It’s just a brief interview, I realize. But I left that with no better reason to believe that teleology plays any role whatsoever in evolution, nor how these scientists intend to investigate that question. OTOH, it does look like they managed to get some Templeton Dollars to fund some potentially interesting research, so that’s a good thing.
I know Alan. He was just elected a AAAS Fellow alongside me.
I don’t think the purpose of his work is to argue that biology points to design. Rather he is gathering biologists and philosophers from several “camps” to sort out some of the disagreements here, and think through what biology might tell us, if at all it does tell us something.
Alan is a serious academic, and this isnt ID or anti-evolutionism of any sort.
Sorry, I didn’t mean to suggest it was. Nonetheless, that interview does seem to typify the vagueness of much of what comes from the Templeton. Do you know exactly what those various clusters have in common, and what questions they are hoping to resolve? If there is a camp that believes evolutionary theory would be improved if it incorporated teleology as part of its mechanisms (as opposed to trying to explain how evolution led to agents capable of forming and achieving goals) how does this project intend to either support or refute their position?
You didn’t suggest he was ID, but I want to be clear on that for others.
There is a vagueness there, for sure, as it is a non technical and brief interview.
I’m curious to see what sort of academic publications come out of this. That might clarify a lot more.
The article really is exceedingly vague. I always suspect no good when Templeton is involved. But it sounds as though this is a very loosely associated, or unassociated, bunch of inquiries into (1) how things that some people think look purposeful happen, and (2) maybe also how organisms that do things purposefully form their purposes. I can’t think that these are very useful themes, as compared to just examining complex behaviors of organisms and understanding how they arise. And what multicellularity has to do with teleology in any sense is very far from clear. If he’s managed to get moolah out of Templeton for real research, though, instead of for Templeton’s usual culture-war purposes, that’s a good thing.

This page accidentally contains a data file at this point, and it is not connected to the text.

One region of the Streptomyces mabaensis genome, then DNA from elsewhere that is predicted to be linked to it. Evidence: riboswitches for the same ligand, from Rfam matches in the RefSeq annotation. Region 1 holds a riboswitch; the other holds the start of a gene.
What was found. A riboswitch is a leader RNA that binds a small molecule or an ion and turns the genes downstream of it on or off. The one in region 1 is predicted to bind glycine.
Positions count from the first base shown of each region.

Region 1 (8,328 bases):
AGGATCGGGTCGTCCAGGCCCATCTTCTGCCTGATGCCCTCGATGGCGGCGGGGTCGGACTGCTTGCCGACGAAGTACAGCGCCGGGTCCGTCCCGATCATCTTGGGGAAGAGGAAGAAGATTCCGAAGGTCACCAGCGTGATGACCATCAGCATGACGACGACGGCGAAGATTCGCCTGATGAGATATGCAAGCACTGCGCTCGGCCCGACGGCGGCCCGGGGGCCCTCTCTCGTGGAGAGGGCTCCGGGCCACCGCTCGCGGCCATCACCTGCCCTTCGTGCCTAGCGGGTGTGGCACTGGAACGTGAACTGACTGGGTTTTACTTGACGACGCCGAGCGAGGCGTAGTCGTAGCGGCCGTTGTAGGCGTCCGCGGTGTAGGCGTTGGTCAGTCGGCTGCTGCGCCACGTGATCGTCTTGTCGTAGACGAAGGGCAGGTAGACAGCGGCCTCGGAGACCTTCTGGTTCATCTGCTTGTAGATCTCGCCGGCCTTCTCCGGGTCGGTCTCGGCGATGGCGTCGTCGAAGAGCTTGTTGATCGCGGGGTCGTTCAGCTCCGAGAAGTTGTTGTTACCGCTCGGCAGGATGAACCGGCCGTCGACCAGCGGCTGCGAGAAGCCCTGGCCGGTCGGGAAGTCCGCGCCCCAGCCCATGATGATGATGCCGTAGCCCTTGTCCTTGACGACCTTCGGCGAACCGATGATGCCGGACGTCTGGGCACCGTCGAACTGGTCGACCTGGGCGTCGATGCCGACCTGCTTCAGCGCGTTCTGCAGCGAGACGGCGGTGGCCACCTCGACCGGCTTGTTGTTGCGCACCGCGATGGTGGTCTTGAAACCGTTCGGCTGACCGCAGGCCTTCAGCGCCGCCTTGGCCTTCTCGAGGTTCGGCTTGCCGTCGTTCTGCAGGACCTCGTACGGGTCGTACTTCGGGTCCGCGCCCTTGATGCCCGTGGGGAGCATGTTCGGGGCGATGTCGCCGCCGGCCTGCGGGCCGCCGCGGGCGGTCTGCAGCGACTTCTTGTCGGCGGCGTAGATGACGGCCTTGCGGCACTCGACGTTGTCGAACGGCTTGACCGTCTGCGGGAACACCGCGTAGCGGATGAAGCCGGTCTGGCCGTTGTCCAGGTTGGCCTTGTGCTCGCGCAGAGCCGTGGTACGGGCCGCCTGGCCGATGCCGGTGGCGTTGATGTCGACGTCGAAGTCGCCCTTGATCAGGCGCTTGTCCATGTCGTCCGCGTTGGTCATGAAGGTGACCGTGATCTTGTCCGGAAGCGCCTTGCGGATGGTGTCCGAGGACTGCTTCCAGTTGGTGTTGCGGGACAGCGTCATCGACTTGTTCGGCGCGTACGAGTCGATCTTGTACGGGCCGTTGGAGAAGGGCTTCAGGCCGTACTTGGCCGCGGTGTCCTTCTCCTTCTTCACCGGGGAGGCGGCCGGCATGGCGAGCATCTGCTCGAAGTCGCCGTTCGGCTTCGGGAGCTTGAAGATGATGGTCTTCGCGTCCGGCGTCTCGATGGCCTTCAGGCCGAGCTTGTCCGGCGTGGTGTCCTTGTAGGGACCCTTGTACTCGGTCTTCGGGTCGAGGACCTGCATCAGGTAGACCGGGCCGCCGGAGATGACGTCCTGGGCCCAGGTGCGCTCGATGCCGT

I think the vagueness is the result of the Templeton Institute wanting to allow people to believe the research provides evidence of a role for God in natural phenomena. I’m just kind of suspicious that way. Which does not mean there will not be interesting and important research to come out of this. I just don’t expect it to help resolve whatever philosophical issues pertaining to “teleology” need to be resolved. For my part, I think we already have a pretty complete explanation for the appearance of teleology in nature.
In this short quote from the article, what is the role of “agency” in the sentence? It seems to be a meaningless addition. And what does this research have to do with teleology?
I went through the article, and re-read it mentally substituting “adaptation” or “adaptive” wherever “purpose” or “purposiveness” appeared. In each case, either the substitution makes sense because adaptation was essentially synonymous with purpose in that context, or it does not make sense because somehow a tension was posited that does not exist.
They’re building tools to use rigorous and empirically measurable conceptions of purpose [adaptation] to systematically explore the incredible diversity of biological functions, both in varied present-day environments and as we look at how life has evolved.
Substitution above makes sense, because adaptation here works as a rough synonym.
A lot of biologists feel that the language of purpose [adaptation] steers us away from understanding evolutionary processes
Substitution does not make sense here, because the concept of adaptation is essential to evolutionary processes.
Of course, in language absolute synonyms are rare, as words almost always subtly differ, and here adaptation is not what the article seems to be driving at. I contend that adaptation, however, is the better choice of word, as it implies a process in the present with immediate linkage to advantage and environment, whereas purpose implies a teleology or retrospective assignment of function. In terms of a scientific discussion of how a function came about, cause and effect must be immediate, and in that regard the language of purpose, even if technically defined, only obfuscates.